- Because of this continuous change of personnel, deals are not done even when they are done. Do not relax just because you have a purchase order or even after you have delivered the product or service. Purchase orders of any size can become unwound for a myriad of reasons, good and bad. If you lose one, stay engaged with the customer. If you win one, keep looking over your shoulder. If you threaten an existing enterprise relationship with a narrow beachhead deployment inside a department, you can bet someone is thinking how to move you off the beach back into the water. Your users, champions, buyers, opponents, and cynics will change ever so quickly. If they are good they will move on up. If they are bad they will move on out. As this happens, your technical support staff needs to understand that they too are in sales or at least the ears of sales – regardless of what the titles are on their business cards – and have a role in helping you continue to sell, albeit more subtly, after the sale is closed.
In Part 3 of this Alliance Alchemy post series we will identify and discuss five more characteristics including:
• Establishing your presence and building momentum in a new market will take longer than you think.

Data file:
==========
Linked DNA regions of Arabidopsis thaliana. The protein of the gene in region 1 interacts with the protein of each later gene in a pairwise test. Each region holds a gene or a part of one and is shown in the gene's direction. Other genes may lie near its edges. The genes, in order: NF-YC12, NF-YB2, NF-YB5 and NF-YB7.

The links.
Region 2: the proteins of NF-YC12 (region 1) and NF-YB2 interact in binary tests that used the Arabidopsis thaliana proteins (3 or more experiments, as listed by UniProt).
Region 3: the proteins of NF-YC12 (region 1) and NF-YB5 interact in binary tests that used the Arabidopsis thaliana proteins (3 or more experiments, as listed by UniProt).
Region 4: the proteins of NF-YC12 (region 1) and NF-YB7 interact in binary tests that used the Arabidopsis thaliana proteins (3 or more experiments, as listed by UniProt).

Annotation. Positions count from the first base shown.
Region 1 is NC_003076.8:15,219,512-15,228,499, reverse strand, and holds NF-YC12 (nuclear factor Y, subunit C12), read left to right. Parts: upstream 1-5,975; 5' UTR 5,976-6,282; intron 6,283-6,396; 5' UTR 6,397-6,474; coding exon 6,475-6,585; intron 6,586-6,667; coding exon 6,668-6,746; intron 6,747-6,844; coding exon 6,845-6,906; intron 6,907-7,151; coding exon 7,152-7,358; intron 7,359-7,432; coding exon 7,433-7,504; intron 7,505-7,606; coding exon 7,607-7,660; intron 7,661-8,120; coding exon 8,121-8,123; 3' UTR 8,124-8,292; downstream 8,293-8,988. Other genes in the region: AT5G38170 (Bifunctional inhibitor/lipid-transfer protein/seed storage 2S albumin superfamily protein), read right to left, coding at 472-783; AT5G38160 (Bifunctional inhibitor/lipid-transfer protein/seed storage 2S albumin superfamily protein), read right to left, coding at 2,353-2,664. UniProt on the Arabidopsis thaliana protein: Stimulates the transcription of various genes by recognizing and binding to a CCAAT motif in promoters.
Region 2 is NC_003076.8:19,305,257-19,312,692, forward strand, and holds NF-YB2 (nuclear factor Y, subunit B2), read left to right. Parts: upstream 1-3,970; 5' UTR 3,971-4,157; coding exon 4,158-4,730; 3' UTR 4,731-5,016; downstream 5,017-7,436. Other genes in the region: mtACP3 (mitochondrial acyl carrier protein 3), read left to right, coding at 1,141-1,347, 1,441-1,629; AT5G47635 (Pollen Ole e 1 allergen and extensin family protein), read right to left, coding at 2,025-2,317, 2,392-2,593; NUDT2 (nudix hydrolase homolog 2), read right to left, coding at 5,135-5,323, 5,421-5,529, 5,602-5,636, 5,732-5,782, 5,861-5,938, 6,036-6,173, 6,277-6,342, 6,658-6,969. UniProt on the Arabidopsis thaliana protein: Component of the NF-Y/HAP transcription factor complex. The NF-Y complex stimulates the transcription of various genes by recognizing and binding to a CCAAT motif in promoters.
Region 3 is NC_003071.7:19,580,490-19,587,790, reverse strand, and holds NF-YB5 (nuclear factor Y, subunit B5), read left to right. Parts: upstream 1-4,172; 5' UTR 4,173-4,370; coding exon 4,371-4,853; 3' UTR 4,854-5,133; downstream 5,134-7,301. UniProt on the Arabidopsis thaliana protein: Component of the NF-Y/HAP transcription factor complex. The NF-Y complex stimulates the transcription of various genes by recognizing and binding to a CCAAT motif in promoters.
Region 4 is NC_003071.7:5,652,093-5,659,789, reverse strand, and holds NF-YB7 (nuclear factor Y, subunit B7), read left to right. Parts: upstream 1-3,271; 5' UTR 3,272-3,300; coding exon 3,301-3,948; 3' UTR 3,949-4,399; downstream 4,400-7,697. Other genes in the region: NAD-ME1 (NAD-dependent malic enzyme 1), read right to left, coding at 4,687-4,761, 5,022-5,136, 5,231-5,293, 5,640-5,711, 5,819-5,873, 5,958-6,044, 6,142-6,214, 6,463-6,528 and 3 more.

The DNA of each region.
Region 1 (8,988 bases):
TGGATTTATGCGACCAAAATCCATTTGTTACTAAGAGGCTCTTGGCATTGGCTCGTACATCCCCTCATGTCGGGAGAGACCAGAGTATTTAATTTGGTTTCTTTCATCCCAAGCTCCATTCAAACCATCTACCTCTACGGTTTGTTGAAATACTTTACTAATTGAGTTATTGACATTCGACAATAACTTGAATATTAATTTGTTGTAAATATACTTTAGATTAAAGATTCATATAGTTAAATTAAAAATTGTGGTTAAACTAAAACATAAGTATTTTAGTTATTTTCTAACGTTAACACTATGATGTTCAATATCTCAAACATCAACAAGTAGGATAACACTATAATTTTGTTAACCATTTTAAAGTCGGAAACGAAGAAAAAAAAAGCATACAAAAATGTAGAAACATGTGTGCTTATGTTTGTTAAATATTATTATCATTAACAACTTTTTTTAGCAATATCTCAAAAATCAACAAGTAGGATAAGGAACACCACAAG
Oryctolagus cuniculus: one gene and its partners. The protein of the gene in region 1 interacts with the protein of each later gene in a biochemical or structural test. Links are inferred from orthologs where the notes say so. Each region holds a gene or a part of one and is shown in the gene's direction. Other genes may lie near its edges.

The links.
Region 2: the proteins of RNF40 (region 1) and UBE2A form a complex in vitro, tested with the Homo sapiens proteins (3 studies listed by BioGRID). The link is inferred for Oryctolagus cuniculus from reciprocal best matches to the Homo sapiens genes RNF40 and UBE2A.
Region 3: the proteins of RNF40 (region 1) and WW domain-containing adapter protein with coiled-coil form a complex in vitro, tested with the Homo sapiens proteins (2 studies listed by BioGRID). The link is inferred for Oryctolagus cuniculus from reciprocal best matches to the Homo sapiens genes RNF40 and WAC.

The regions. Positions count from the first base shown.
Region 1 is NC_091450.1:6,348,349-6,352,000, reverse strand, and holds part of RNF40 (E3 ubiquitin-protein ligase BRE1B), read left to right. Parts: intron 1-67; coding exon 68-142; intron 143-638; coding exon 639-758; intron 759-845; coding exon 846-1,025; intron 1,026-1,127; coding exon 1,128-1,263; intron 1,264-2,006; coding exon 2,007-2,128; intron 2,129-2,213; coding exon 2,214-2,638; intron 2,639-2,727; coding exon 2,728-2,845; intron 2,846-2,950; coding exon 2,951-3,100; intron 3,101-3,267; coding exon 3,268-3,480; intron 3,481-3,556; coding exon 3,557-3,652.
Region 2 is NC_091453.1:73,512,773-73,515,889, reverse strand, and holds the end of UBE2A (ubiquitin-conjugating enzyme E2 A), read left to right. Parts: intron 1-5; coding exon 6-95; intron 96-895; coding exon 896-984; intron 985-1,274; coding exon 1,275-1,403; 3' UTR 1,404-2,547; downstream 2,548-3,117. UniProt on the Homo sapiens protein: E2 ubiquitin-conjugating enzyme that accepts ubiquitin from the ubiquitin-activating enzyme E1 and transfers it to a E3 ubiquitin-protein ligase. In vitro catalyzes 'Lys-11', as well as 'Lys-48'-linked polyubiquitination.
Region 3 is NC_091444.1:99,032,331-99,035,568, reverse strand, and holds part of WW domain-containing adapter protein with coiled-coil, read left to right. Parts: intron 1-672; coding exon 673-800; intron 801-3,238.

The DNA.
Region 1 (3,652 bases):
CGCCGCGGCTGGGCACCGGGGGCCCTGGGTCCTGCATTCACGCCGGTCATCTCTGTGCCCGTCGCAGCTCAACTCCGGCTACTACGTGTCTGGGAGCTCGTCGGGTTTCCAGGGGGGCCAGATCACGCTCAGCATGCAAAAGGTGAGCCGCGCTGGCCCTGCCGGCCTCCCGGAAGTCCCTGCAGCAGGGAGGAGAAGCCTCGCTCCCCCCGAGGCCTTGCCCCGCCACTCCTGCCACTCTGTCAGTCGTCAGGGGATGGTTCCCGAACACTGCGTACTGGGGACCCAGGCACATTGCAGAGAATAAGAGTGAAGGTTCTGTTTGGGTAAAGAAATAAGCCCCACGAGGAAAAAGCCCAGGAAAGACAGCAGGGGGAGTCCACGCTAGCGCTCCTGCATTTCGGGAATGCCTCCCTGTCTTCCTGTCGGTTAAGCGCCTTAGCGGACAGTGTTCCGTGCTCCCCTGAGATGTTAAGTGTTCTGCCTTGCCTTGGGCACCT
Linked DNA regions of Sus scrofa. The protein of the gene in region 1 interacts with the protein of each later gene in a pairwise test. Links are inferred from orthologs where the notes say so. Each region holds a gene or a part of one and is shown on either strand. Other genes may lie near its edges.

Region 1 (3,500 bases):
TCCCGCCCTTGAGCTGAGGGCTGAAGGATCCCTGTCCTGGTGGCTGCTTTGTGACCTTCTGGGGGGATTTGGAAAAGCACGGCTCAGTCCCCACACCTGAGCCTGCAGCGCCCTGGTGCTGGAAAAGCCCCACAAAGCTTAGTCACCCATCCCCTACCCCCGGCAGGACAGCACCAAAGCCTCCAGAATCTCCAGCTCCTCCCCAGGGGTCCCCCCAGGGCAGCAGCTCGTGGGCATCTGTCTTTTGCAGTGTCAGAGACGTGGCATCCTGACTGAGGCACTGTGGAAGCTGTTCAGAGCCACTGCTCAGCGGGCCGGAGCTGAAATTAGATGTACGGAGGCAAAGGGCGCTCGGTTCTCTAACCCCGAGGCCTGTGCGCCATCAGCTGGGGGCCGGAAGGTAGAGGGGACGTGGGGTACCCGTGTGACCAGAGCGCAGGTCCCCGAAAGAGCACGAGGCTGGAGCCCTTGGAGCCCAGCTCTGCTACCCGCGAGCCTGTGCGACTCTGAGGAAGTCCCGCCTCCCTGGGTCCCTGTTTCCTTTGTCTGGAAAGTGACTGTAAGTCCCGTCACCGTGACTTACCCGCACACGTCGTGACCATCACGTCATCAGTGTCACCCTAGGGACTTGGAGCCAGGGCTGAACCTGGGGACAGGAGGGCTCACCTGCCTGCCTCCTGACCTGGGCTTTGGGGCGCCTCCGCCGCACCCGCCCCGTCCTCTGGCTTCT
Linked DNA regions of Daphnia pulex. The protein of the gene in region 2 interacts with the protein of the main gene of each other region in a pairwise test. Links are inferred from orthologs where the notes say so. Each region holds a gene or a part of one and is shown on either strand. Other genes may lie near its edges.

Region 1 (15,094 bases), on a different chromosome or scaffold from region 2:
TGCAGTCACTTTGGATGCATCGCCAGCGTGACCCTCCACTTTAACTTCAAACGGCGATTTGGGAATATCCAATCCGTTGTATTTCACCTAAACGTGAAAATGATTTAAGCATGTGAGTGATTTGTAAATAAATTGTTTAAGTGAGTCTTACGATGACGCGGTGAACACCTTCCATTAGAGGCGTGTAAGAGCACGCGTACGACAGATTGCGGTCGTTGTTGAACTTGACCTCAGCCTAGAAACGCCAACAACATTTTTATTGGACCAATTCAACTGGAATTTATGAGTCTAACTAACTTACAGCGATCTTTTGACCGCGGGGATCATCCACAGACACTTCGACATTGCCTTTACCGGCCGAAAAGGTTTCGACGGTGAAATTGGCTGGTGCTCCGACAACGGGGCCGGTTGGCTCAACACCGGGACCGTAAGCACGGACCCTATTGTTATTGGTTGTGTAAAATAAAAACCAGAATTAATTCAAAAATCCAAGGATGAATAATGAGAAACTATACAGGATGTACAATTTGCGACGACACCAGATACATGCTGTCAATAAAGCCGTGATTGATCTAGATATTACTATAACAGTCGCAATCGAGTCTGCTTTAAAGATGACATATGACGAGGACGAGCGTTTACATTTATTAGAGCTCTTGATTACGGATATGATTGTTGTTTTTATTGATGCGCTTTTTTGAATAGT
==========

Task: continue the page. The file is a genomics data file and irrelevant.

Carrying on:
• You cannot rely on a partner or reseller to do all that needs to be done to penetrate a new geographic market.
• Great employees, contractors, consultants, and partners are abundant in America.
• Don’t let a common spoken language deceive you into thinking that there are not big differences in business cultures.
• In the U.S. there is less business shame in trial and error, experiencing failure, having to pivot, reinventing yourself or even in seeking redemption for a mistake.
What has your experience been with the differences in international software sales? Leave a comment below –anonymous if you like – or here to let us know whether you agree with the differences presented so far or have others to suggest.
For assistance with helping your organization to understand these differences, or creating a go-to-market plan for entering North America engineering software markets, contact Rich McFall at PLM Alliances at firstname.lastname@example.org.